The United States and China are destined to compete. But they are not destined for violent conflict or a cold war. The power transition will drive US–China competition for many decades, but it does not require an across-the-board freeze of cooperation and dialogue. Unlike the US–Soviet relationship, the United States and China are not engaged in ideological struggle in which each side believes that resistance to an insidious threat to the other’s political system requires total diplomatic warfare. China is not the Soviet Union. Rather than isolate itself from the global economy, since the end of the Maoist era, all Chinese leaders have believed that China benefits from participation in and support for the US-led post-World War II economic order. China’s participation in the global trade order has contributed to its rise and to US–China competition, but it has also created opportunities for cooperation. China has supported and participated in multilateral approaches to global problems. China’s leaders have promoted the Chinese people’s participation in non-governmental global cultural and societal exchanges.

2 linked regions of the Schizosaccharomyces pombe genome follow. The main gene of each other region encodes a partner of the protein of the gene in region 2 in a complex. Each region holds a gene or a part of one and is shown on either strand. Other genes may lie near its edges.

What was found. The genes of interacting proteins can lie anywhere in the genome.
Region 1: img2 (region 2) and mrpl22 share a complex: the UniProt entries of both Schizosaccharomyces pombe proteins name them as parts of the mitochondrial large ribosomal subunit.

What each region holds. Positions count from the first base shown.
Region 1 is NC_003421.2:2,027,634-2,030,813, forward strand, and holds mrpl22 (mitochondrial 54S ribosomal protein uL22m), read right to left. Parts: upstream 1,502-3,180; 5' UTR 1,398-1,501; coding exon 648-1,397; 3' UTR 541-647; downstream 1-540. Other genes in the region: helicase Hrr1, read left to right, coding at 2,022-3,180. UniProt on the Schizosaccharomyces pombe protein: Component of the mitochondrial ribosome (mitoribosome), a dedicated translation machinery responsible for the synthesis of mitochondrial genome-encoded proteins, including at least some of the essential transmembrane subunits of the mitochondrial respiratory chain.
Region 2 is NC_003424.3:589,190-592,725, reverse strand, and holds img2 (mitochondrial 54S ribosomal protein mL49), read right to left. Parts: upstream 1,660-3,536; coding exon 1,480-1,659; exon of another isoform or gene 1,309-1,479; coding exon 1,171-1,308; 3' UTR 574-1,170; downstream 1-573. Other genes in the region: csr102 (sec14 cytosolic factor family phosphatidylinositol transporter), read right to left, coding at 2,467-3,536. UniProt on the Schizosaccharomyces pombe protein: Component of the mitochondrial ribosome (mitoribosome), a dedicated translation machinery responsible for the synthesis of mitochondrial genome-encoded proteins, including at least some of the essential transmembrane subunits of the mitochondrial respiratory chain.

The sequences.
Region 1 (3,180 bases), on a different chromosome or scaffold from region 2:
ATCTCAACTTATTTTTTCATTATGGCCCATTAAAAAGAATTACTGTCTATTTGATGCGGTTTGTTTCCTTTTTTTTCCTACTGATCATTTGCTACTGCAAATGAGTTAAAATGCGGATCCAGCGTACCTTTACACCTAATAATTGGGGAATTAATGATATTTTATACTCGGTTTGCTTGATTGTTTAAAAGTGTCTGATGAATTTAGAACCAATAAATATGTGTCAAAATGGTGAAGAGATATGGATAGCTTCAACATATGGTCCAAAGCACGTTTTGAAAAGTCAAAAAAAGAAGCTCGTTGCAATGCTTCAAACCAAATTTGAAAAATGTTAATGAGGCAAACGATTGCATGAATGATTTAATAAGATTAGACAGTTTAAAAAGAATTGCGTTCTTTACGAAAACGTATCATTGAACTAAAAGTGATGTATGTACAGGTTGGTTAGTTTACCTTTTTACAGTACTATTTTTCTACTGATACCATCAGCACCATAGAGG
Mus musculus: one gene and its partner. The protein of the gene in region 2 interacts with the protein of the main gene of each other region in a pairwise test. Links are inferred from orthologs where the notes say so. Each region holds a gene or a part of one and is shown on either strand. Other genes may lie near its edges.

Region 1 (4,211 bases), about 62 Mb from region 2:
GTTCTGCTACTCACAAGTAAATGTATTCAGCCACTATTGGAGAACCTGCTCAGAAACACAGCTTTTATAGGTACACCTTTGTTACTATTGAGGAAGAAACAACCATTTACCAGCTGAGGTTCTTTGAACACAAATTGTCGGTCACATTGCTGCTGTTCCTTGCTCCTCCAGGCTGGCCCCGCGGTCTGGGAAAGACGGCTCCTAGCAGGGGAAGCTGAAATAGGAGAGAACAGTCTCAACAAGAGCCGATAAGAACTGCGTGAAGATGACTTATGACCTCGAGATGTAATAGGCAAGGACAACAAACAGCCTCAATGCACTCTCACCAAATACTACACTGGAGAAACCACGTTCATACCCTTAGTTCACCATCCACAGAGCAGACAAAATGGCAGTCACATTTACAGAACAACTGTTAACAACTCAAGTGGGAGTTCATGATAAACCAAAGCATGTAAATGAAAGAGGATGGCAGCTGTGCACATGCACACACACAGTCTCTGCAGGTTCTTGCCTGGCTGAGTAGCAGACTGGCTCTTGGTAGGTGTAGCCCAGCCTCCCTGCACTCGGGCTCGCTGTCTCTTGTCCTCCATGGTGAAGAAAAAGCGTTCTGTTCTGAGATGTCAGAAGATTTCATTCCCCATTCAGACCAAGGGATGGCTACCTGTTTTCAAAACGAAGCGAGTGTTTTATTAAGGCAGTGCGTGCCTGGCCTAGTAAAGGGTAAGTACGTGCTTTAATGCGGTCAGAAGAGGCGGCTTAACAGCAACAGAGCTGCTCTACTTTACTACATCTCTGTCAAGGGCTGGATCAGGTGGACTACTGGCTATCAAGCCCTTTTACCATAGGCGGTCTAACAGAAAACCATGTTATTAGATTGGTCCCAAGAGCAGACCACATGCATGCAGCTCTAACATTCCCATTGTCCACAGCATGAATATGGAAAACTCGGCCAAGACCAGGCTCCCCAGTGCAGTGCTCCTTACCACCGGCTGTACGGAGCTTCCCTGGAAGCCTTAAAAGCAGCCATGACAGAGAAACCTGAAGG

Moderation of the US–China competition and greater cooperation on common interests is a challenge, but leadership matters, and greater pragmatism in policymaking can reverse the current downward slide in relations. In the United States, there is considerable opposition among experts and former policymakers to current US policy. The presidential election presents an opportunity for the United States to reconsider the direction of its China policy. Many Americans support economic growth and job creation through exports and international cooperation on climate change and nuclear proliferation, so that US leaders have a political interest in greater cooperation with China. For China, its peaceful rise and taoguang yanghui strategies have contributed to international stability and US–China cooperation, major factors that have enabled Chinese economic growth and the rise of China (Goldstein 2001). Pragmatic Chinese leadership understands the benefits of cooperation with the United States in achieving international economic stability, especially in the wake of the coronavirus pandemic, and in strategic stability in East Asia.